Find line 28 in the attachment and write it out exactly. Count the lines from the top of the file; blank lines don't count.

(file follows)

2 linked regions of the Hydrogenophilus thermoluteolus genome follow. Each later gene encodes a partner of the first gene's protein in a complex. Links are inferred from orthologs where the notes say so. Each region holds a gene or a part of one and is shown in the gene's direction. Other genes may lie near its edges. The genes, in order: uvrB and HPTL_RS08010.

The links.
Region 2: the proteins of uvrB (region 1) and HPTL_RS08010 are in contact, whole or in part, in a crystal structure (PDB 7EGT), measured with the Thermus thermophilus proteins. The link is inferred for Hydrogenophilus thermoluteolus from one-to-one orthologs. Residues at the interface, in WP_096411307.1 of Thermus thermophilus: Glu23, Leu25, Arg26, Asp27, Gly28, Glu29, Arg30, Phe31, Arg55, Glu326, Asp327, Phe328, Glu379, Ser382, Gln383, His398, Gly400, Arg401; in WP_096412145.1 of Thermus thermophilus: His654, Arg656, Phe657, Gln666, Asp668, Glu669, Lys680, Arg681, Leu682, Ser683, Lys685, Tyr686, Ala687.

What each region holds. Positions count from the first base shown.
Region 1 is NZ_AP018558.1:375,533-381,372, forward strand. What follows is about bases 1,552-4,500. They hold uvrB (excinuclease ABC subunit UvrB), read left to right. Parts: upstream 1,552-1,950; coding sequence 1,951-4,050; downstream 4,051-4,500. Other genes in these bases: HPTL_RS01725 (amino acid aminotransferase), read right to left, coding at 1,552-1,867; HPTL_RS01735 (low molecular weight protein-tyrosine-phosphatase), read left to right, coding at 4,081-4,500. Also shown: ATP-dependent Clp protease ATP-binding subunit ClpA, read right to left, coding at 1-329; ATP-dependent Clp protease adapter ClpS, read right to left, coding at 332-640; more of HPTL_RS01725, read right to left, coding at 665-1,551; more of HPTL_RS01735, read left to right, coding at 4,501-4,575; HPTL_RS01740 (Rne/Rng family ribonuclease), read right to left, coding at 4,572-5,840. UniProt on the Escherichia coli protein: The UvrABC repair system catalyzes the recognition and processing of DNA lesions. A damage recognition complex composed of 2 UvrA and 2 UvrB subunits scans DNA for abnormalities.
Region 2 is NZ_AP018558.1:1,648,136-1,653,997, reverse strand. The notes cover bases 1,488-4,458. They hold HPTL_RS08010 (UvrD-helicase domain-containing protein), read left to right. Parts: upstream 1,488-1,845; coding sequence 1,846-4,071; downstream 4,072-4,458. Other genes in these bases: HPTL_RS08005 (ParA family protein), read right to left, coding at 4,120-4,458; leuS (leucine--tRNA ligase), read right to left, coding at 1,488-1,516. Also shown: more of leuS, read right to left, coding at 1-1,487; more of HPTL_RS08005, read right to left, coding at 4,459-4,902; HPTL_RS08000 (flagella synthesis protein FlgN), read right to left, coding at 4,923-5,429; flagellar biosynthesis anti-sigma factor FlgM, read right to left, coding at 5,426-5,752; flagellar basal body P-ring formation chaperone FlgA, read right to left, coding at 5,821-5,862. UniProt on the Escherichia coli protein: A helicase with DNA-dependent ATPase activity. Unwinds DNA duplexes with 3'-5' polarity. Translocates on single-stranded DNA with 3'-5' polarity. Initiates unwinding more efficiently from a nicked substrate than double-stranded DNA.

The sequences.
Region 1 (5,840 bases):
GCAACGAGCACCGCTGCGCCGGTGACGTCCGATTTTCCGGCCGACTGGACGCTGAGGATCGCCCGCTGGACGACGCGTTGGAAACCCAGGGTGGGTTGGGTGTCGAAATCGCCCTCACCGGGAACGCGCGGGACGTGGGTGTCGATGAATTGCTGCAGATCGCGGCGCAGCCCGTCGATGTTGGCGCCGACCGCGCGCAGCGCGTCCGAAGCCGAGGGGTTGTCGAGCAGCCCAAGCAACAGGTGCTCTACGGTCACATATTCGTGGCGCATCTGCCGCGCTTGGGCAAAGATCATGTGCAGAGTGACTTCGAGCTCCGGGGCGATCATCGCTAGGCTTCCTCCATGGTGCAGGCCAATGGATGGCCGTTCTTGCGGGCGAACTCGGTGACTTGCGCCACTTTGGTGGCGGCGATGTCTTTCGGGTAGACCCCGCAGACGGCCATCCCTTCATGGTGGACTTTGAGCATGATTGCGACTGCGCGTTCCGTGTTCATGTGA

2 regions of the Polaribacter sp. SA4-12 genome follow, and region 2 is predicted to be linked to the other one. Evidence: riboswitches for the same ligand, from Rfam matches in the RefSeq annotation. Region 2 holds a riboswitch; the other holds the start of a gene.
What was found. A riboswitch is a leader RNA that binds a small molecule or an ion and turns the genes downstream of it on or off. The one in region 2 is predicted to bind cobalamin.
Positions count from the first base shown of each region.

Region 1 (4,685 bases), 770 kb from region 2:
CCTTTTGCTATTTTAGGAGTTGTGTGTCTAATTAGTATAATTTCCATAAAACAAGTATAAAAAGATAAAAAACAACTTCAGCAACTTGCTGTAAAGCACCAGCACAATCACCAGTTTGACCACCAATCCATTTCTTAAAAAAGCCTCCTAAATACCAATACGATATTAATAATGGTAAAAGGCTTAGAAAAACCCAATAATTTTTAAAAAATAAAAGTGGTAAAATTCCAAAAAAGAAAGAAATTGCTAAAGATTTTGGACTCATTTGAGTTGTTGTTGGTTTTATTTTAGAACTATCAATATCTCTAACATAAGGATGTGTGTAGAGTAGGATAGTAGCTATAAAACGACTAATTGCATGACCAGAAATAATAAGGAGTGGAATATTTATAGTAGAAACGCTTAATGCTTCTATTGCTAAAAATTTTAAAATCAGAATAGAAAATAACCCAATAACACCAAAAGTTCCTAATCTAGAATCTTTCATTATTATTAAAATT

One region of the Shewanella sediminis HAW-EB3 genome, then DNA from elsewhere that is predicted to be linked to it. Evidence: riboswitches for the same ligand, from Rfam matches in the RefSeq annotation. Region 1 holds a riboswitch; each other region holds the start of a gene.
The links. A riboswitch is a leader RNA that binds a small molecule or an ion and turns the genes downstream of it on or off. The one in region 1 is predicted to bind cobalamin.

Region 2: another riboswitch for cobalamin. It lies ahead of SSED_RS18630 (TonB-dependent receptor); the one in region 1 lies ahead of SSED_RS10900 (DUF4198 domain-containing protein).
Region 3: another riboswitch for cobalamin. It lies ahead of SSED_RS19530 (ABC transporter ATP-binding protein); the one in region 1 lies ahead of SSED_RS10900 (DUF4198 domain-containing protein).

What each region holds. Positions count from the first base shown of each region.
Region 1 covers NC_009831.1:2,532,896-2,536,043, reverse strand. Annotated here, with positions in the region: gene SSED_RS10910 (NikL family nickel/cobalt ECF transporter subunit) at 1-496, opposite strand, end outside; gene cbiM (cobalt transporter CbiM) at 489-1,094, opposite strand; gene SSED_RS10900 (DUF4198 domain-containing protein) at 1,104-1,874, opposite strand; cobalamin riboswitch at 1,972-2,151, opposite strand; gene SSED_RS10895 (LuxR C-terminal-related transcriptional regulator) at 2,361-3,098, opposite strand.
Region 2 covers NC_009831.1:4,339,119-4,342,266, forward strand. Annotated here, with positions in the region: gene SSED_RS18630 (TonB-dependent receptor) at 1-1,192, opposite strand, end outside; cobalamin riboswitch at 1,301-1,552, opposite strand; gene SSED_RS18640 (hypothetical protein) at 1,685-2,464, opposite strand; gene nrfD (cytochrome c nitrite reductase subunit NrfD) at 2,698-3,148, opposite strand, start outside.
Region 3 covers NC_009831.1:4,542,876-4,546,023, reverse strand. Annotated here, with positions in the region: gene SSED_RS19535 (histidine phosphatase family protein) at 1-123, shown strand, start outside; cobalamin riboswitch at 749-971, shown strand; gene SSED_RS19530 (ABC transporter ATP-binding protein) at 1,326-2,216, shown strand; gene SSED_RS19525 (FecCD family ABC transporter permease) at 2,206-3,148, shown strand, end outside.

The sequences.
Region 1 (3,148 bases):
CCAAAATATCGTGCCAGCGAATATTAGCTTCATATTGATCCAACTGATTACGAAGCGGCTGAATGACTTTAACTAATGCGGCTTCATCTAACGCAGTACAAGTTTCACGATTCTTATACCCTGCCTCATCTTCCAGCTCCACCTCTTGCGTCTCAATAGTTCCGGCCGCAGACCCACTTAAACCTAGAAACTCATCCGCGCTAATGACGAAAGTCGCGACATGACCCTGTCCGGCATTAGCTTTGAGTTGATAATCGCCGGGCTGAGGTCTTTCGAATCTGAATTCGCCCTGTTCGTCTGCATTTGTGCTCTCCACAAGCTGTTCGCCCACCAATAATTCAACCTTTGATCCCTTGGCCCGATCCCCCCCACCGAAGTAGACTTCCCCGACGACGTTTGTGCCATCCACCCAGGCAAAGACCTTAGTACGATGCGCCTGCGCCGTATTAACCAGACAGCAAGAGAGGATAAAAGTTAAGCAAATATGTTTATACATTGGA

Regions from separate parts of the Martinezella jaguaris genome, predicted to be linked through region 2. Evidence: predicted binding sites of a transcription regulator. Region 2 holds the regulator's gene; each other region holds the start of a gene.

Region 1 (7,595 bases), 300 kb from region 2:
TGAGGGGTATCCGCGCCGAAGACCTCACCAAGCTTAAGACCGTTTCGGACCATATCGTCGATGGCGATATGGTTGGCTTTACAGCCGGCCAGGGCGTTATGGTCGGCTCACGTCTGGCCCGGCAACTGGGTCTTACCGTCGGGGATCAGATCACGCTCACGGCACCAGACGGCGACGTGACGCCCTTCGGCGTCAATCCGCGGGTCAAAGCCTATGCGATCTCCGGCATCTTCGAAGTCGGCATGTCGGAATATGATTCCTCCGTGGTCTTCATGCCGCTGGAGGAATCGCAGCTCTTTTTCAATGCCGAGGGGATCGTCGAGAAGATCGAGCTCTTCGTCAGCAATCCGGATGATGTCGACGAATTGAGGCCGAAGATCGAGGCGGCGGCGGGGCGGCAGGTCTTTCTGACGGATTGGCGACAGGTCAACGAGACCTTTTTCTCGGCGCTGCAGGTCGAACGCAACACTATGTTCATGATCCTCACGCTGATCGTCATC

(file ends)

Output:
TGAGGGGTATCCGCGCCGAAGACCTCACCAAGCTTAAGACCGTTTCGGACCATATCGTCGATGGCGATATGGTTGGCTTTACAGCCGGCCAGGGCGTTATGGTCGGCTCACGTCTGGCCCGGCAACTGGGTCTTACCGTCGGGGATCAGATCACGCTCACGGCACCAGACGGCGACGTGACGCCCTTCGGCGTCAATCCGCGGGTCAAAGCCTATGCGATCTCCGGCATCTTCGAAGTCGGCATGTCGGAATATGATTCCTCCGTGGTCTTCATGCCGCTGGAGGAATCGCAGCTCTTTTTCAATGCCGAGGGGATCGTCGAGAAGATCGAGCTCTTCGTCAGCAATCCGGATGATGTCGACGAATTGAGGCCGAAGATCGAGGCGGCGGCGGGGCGGCAGGTCTTTCTGACGGATTGGCGACAGGTCAACGAGACCTTTTTCTCGGCGCTGCAGGTCGAACGCAACACTATGTTCATGATCCTCACGCTGATCGTCATC